A young boy and his dad are rushed to the hospital in the aftermath of an accident. A surgeon begins operating on the father right away, but the one assigned to the boy balks, exclaiming: "I can't operate on him. This child is my son!"
Impossible, right? Wrong: The surgeon is the boy's mom.
Most of us have heard this riddle, which plays on old assumptions about gender roles to create the illusion of conflicting fact.
While the percentage of physicians who are women has nearly quadrupled over the last four decades, new figures from the California Health Care Foundation confirm that other demographic groups - namely, Latinos - are still vastly underrepresented in the medical profession:
While Latinos represent almost 40% of the population, only 5% of the state's physicians are Latinos, a fact that could have implications for language and cultural aspects of care.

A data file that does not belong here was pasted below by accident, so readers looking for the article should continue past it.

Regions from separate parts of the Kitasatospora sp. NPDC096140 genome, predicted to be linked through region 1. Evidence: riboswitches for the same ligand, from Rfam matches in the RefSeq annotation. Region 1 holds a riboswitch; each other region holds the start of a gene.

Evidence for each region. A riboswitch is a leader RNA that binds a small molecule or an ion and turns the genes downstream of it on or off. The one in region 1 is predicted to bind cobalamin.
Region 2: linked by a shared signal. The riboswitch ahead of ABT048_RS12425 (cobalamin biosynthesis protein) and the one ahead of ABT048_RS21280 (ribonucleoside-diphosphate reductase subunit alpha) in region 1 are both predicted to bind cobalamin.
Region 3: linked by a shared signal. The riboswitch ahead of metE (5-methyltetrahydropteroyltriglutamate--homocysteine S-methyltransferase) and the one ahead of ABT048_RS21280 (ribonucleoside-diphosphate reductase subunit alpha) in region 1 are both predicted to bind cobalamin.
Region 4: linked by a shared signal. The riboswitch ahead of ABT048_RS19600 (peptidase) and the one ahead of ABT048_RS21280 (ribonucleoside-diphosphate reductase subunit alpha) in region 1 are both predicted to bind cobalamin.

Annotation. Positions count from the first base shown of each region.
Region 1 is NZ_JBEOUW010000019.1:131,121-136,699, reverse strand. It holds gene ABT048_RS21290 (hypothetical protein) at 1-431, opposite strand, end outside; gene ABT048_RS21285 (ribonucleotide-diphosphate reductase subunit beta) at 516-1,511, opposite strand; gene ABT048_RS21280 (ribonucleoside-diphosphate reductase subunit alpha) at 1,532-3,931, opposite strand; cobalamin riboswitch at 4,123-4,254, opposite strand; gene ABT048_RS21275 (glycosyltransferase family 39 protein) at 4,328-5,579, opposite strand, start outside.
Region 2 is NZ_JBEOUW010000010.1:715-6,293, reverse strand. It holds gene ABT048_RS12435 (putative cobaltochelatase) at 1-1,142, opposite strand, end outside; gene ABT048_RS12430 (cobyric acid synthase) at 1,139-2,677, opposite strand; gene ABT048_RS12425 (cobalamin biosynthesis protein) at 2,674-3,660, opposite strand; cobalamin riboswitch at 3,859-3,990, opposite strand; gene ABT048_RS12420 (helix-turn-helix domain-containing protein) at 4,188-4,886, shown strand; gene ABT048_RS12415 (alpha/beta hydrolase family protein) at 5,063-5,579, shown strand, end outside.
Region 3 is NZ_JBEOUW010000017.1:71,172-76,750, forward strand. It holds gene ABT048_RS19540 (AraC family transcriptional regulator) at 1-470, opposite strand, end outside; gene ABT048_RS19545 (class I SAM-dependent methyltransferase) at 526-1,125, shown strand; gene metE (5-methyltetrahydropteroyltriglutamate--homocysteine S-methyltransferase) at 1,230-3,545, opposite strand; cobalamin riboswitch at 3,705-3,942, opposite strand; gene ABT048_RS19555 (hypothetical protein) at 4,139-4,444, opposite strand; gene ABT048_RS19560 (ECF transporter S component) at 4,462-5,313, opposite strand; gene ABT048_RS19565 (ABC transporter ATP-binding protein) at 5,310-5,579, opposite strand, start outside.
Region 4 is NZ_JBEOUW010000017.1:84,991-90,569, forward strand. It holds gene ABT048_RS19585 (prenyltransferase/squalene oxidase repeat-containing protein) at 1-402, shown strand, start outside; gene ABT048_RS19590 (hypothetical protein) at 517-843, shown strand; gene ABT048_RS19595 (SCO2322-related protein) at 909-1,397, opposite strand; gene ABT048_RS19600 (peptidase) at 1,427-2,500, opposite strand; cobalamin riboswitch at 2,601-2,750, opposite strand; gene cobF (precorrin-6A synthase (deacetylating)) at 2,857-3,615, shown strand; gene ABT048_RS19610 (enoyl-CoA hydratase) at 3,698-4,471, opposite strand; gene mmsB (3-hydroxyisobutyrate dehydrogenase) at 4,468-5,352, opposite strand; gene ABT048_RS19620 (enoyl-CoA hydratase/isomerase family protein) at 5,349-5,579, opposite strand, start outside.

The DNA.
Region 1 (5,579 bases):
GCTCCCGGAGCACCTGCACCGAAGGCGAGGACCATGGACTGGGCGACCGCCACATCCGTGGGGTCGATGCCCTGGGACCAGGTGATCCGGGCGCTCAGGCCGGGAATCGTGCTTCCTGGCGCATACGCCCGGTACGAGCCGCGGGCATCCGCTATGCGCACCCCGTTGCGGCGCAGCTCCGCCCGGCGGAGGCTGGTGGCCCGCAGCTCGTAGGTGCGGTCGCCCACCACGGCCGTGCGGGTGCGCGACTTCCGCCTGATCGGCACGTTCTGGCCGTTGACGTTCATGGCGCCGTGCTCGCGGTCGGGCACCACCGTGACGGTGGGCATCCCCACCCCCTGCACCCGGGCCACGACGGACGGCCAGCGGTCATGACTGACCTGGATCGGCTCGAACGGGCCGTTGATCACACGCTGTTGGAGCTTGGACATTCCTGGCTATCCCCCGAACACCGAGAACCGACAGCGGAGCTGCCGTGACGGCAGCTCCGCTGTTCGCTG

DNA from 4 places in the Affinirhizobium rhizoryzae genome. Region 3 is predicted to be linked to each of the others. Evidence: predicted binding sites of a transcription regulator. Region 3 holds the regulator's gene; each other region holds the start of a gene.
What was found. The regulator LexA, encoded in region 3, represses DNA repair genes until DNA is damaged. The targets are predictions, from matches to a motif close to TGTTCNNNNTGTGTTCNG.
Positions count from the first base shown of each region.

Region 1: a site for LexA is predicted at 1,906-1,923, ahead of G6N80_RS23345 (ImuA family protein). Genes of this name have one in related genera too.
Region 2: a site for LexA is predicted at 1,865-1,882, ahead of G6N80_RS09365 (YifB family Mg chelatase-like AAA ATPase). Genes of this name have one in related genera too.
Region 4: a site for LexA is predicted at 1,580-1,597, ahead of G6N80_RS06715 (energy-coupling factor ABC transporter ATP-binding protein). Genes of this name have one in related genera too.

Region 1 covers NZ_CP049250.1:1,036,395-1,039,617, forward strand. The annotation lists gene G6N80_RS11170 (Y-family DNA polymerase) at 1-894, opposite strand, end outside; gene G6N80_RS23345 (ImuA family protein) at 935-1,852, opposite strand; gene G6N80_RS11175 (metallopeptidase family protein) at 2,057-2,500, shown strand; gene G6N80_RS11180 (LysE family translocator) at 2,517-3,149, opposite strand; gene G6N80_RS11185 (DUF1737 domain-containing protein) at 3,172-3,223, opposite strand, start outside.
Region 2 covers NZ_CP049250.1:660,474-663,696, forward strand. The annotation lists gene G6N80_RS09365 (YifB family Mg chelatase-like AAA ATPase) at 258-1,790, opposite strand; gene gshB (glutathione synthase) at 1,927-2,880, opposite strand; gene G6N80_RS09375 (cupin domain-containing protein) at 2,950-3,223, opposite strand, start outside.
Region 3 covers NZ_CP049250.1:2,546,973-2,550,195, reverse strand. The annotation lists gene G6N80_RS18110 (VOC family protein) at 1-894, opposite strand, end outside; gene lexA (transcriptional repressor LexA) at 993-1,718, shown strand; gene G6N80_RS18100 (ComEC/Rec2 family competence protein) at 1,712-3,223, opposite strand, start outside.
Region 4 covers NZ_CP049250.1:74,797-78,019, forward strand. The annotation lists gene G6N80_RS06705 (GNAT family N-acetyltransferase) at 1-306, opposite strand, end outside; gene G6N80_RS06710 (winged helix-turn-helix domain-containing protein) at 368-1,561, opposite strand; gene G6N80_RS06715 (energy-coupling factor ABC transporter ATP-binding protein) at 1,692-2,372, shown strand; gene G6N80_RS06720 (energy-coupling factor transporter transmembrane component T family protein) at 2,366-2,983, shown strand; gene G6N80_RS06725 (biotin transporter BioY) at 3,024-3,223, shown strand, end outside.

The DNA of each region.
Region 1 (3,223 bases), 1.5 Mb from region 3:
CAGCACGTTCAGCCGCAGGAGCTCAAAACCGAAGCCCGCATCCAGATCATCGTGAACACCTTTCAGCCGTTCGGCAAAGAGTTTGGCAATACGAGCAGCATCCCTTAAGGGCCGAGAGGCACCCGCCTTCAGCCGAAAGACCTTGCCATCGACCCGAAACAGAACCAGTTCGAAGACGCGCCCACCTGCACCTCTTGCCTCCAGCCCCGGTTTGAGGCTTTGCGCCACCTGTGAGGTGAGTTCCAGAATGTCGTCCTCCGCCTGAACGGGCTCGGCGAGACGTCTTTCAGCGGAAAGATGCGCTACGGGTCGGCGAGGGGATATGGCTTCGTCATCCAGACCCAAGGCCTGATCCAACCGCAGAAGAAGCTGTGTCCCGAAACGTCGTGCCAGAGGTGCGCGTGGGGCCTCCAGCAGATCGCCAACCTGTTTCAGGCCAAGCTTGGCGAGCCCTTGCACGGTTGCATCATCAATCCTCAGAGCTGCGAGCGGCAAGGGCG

Research shows that when patients are treated by physicians of a similar ethnic background, the communication is superior and the quality of care is enhanced. Greater physician diversity is critically needed not only in patient care, but in all aspects of research, teaching and public service.
While Stanford and UCSF were early national leaders in diversifying their medical school populations, those successes aren't enough, said the study authors:
If improvements in the diversity of medical students and physicians are going to be achieved in the future, major adjustments must be made at all educational levels reaching back to kindergarten. Actions are also required at the state and federal levels in health and education policy as well as by private foundations, which have played a critical role in enhancing opportunities for low-income and minority students.
It's not just Latinos who are missing from California's health care system; the state faces a general scarcity of primary care doctors. And that problem scales up: The Wall Street Journal reported in April that we'll be short 150,000 of them nationally over the next 15 years.
Via Covering Health
Previously: Report explores student diversity in medical schools